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  1. Getting Ahead in Singapore: How Neighborhoods, Gender, and Ethnicity Affect Enrollment into Elite Schools

    Is education the social leveler it promises to be? Nowhere is this question better addressed than in Singapore, the emblematic modern-day meritocracy where education has long been hailed as the most important ticket to elite status. In particular, what accounts for gender and ethnic gaps in enrollment into Singapore’s elite junior colleges—the key sorters in the country’s education system? We consider how the wealth of neighborhoods has combined with the elite status of schools to affect the social mobility of gender and ethnic groups.
  2. Agency and Change in Healthcare Organizations: Workers’ Attempts to Navigate Multiple Logics in Hospice Care

    There is no doubt that the organization of healthcare is currently shifting, partly in response to changing macrolevel policies. Studies of healthcare policies often do not consider healthcare workers’ experiences of policy change, thus limiting our understanding of when and how policies work. This article uses longitudinal qualitative data, including participant observation and semistructured interviews with workers within hospice care as their organizations shifted in response to a Medicare policy change.
  3. Beyond Symptoms: Race and Gender Predict Anxiety Disorder Diagnosis

    Research shows an unequal distribution of anxiety disorder symptoms and diagnoses across social groups. Bridging stress process theory and the sociology of diagnosis and drawing on the National Longitudinal Study of Adolescent to Adult Health, we examine inequity in the prevalence of anxiety symptoms versus diagnosis across social groups (the “symptom-to-diagnoses gap”). Bivariate findings suggest that while several disadvantaged groups are more likely to experience symptoms of anxiety, they are not more likely to receive a diagnosis.
  4. Visualizing Police Exposure by Race, Gender, and Age in New York City

    This figure depicts the disparities in average police stops in New York City from 2004 to 2012, disaggregated by race, gender, and age. Composed of six bar charts, each graph in the figure provides data for a particular population at the intersection of race and gender, focusing on black, white, and Hispanic men and women. Each graph also has a comparative backdrop of the data on police stops for black males.
  5. Mutual Aid Networks: Informal Shop Floor Organizing among Mexican Migrant Construction Workers in San Diego

    Labor scholarship overwhelmingly continues to frame the value of migrants’ social network ties by successful or unsuccessful incorporation into formal sectors of the host economy. Within this context, migrant social network ties are commonly viewed as positive only when they lead to union-building efforts. The current study extends the social network analysis to include informal resistance and struggle.
  6. Who Counts as a Notable Sociologist on Wikipedia? Gender, Race, and the “Professor Test”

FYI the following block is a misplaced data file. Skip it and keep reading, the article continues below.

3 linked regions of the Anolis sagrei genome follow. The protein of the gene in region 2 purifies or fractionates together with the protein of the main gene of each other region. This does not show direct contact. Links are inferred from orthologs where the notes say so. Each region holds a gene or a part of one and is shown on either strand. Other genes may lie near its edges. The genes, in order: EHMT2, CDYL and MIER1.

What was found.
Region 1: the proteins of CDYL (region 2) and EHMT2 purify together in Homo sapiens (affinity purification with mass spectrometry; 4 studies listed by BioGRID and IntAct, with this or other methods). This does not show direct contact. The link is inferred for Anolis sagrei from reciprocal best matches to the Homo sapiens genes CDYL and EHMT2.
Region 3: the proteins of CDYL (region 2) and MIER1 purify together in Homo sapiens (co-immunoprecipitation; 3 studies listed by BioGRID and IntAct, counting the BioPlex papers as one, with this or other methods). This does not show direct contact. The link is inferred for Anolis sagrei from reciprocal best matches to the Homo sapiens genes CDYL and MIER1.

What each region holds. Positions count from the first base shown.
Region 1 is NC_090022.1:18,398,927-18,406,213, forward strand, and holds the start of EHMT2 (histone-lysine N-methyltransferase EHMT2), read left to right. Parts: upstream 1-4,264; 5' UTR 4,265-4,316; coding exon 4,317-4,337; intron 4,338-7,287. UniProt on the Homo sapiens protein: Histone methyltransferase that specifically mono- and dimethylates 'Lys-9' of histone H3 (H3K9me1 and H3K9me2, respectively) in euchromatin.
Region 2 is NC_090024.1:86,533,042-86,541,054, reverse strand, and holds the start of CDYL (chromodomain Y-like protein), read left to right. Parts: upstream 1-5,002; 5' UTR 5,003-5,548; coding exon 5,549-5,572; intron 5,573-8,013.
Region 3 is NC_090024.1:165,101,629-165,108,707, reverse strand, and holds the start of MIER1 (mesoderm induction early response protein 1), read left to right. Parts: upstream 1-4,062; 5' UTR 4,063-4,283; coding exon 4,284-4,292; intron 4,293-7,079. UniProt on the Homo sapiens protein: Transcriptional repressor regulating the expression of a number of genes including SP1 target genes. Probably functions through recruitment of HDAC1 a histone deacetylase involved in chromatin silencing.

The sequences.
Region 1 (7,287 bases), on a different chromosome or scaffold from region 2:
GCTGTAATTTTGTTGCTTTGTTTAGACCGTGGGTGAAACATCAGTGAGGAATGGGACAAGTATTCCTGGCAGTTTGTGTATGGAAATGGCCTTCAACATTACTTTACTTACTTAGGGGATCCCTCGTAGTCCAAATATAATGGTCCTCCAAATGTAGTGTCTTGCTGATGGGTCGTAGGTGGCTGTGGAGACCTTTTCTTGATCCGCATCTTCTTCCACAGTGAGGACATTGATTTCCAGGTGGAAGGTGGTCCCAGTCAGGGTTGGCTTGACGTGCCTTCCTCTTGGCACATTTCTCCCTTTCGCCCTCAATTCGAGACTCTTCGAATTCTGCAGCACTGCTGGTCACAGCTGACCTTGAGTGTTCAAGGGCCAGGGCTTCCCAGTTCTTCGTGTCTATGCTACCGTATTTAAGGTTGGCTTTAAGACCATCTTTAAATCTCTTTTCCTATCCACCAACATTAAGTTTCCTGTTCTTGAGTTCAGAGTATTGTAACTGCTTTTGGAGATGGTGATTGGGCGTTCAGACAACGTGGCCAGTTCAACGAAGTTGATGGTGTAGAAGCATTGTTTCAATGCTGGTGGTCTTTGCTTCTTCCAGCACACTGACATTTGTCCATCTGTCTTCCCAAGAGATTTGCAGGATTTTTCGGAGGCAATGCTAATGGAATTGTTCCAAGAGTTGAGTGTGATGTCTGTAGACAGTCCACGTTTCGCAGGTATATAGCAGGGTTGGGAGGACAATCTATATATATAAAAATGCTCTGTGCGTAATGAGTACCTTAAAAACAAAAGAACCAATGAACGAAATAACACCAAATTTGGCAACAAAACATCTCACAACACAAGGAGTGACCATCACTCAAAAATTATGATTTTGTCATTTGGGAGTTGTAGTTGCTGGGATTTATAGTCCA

This paper documents and estimates the extent of underrepresentation of women and people of color on the pages of Wikipedia devoted to contemporary American sociologists. In contrast to the demographic diversity of the discipline, sociologists represented on Wikipedia are largely white men. The gender and racial/ethnic gaps in likelihood of representation have exhibited little change over time. Using novel data, we estimate the “risk” of having a Wikipedia page for a sample of contemporary sociologists.
  7. Women in the One Percent: Gender Dynamics in Top Income Positions

    A growing body of research documents the importance of studying households in the top one percent of U.S. income distribution because they control enormous resources. However, little is known about whose income—men’s or women’s—is primarily responsible for pushing households into the one percent and whether women have individual pathways to earning one percent status based on their income. Using the 1995 to 2016 Surveys of Consumer Finances, we analyze gender income patterns in the one percent.
  8. Sociology, Demography, and Economics Presidential Ages and Sex over Time

    I provide a visualization of presidential ages and gender over time for three academic associations: the American Sociological Association (ASA), the Population Association of America (PAA), and the American Economic Association (AEA). The figure reveals important trends in the twentieth century concerning (1) the continued aging of association presidents, (2) the relatively recent increasing gender parity in association presidents of ASA and PAA but not AEA, and (3) the sharp increase in PAA presidential ages beginning near the turn of the twenty-first century.
  9. Bribery in Sub-Saharan Africa: The Mediating Effects of Institutional Development and Trust

    The issue of bribery raises questions about the implications of institutional development and trust in the raw material industry. This paper uses theories of institutionalism and trust to explore path dependence arguments seeking to explain the resource curse puzzle. Institutional development and trust are examined as potential mediators linking mineral extraction/processing to bribery in sub-Saharan African countries.

  10. Time-use Profiles, Chronic Role Overload, and Women’s Body Weight Trajectories from Middle to Later Life in the Philippines

    Although chronic life strain is often found to be associated with adverse health outcomes, empirical research is lacking on the health implications of persistent role overload that many women around the world are subject to, the so-called double burden of work and family responsibilities. Using data from the Cebu Longitudinal Health and Nutrition Survey (1994–2012), we examined the linkage between time-use profiles and body mass index (BMI) trajectories for Filipino women over an 18-year span.